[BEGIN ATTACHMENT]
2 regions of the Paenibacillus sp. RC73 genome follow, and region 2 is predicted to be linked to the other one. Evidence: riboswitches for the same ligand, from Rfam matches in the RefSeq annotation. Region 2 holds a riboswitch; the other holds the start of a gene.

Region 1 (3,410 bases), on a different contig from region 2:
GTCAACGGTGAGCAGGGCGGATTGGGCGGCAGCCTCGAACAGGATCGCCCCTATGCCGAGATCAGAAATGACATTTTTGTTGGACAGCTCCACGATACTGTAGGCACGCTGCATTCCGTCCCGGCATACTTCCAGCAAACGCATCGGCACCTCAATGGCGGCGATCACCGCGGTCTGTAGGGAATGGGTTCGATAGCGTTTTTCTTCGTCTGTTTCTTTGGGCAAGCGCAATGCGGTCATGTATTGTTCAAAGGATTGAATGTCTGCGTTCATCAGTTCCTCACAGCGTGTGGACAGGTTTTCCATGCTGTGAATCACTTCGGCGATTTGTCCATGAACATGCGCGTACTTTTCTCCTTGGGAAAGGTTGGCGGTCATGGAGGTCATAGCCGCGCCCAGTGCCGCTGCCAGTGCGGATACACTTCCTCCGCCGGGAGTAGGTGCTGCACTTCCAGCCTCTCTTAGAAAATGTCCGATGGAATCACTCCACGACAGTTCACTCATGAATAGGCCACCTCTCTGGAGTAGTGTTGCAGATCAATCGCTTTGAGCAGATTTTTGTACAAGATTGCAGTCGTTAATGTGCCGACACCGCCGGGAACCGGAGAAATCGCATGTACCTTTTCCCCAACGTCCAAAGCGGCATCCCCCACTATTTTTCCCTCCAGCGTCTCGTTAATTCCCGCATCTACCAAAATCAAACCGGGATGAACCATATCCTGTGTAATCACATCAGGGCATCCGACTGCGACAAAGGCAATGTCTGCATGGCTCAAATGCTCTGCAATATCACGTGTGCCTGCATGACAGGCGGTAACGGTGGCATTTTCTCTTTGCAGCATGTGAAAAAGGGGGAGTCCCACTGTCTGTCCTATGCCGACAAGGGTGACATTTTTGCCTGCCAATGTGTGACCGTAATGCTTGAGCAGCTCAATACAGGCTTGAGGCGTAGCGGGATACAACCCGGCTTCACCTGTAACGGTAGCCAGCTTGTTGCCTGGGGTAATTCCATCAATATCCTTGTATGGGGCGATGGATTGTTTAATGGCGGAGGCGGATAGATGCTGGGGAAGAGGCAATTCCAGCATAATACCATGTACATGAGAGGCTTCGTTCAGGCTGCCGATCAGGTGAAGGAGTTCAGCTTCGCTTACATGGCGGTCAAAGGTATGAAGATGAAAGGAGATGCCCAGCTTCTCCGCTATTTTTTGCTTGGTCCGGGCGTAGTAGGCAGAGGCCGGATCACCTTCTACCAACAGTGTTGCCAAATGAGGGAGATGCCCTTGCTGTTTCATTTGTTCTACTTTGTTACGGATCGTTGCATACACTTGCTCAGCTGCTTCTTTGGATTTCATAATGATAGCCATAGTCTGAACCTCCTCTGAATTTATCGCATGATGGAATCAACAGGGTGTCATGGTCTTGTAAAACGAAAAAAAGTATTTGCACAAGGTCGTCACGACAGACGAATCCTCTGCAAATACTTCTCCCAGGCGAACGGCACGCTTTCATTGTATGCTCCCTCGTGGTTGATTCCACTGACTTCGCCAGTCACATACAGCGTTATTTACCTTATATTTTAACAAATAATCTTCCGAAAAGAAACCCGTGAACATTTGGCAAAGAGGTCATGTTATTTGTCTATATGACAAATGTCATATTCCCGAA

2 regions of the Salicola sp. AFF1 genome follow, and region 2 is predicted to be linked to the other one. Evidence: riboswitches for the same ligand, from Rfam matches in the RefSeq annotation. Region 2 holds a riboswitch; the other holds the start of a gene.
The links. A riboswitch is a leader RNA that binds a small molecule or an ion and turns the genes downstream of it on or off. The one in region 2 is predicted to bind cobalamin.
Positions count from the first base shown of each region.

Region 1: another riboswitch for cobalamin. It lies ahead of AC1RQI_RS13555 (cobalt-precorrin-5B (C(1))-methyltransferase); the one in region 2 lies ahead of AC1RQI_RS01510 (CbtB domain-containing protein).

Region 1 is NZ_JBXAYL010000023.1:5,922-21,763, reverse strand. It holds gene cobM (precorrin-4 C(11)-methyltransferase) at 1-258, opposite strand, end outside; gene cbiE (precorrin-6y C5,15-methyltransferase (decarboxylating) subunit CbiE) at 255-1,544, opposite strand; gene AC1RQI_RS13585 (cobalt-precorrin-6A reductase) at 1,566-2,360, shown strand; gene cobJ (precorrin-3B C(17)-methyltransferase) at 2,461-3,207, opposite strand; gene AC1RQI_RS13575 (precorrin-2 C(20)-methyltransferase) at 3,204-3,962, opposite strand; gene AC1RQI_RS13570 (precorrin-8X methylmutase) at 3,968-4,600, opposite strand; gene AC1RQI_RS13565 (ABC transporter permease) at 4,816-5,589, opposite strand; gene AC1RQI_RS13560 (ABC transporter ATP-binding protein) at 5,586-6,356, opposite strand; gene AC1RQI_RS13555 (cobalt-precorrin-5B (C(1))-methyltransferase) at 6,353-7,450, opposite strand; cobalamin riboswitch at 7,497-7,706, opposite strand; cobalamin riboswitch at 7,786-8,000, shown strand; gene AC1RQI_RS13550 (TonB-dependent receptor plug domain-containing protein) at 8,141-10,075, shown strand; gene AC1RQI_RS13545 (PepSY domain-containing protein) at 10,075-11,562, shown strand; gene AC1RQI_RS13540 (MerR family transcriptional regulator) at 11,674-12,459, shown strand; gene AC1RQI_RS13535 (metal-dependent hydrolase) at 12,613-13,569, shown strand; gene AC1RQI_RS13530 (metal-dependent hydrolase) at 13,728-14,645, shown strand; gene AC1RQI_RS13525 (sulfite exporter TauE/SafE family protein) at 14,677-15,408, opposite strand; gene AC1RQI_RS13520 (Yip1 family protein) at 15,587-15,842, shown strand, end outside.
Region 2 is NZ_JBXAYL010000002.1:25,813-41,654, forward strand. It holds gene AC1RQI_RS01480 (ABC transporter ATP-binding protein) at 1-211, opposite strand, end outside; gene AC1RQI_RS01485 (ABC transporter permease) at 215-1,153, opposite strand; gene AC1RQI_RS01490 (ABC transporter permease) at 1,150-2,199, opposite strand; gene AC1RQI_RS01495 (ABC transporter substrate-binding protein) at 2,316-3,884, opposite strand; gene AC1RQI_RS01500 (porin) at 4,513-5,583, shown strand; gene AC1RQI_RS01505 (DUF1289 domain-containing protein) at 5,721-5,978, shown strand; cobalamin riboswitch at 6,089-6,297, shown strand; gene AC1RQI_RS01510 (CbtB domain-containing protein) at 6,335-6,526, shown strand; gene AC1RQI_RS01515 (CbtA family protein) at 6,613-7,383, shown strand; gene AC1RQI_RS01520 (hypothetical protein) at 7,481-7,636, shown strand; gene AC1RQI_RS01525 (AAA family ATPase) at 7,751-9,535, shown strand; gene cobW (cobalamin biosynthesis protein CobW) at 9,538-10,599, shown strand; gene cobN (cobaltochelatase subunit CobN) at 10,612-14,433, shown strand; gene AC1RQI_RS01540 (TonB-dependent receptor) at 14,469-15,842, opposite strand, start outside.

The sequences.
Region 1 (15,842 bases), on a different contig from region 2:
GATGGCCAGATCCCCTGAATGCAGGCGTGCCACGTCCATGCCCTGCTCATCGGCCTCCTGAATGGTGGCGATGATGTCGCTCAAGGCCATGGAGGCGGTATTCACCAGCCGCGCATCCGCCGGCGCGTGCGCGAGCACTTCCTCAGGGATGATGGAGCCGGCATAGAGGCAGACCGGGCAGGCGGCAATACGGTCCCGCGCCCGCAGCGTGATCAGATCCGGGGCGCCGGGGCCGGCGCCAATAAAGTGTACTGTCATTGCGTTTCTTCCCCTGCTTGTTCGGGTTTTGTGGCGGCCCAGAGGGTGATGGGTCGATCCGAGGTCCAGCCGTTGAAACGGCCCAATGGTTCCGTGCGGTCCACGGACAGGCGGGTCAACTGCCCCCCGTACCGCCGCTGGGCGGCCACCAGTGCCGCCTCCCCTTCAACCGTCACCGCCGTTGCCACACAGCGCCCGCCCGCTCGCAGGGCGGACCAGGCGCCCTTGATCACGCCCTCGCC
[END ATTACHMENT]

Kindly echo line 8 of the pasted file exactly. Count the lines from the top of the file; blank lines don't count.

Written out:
Region 1 is NZ_JBXAYL010000023.1:5,922-21,763, reverse strand. It holds gene cobM (precorrin-4 C(11)-methyltransferase) at 1-258, opposite strand, end outside; gene cbiE (precorrin-6y C5,15-methyltransferase (decarboxylating) subunit CbiE) at 255-1,544, opposite strand; gene AC1RQI_RS13585 (cobalt-precorrin-6A reductase) at 1,566-2,360, shown strand; gene cobJ (precorrin-3B C(17)-methyltransferase) at 2,461-3,207, opposite strand; gene AC1RQI_RS13575 (precorrin-2 C(20)-methyltransferase) at 3,204-3,962, opposite strand; gene AC1RQI_RS13570 (precorrin-8X methylmutase) at 3,968-4,600, opposite strand; gene AC1RQI_RS13565 (ABC transporter permease) at 4,816-5,589, opposite strand; gene AC1RQI_RS13560 (ABC transporter ATP-binding protein) at 5,586-6,356, opposite strand; gene AC1RQI_RS13555 (cobalt-precorrin-5B (C(1))-methyltransferase) at 6,353-7,450, opposite strand; cobalamin riboswitch at 7,497-7,706, opposite strand; cobalamin riboswitch at 7,786-8,000, shown strand; gene AC1RQI_RS13550 (TonB-dependent receptor plug domain-containing protein) at 8,141-10,075, shown strand; gene AC1RQI_RS13545 (PepSY domain-containing protein) at 10,075-11,562, shown strand; gene AC1RQI_RS13540 (MerR family transcriptional regulator) at 11,674-12,459, shown strand; gene AC1RQI_RS13535 (metal-dependent hydrolase) at 12,613-13,569, shown strand; gene AC1RQI_RS13530 (metal-dependent hydrolase) at 13,728-14,645, shown strand; gene AC1RQI_RS13525 (sulfite exporter TauE/SafE family protein) at 14,677-15,408, opposite strand; gene AC1RQI_RS13520 (Yip1 family protein) at 15,587-15,842, shown strand, end outside.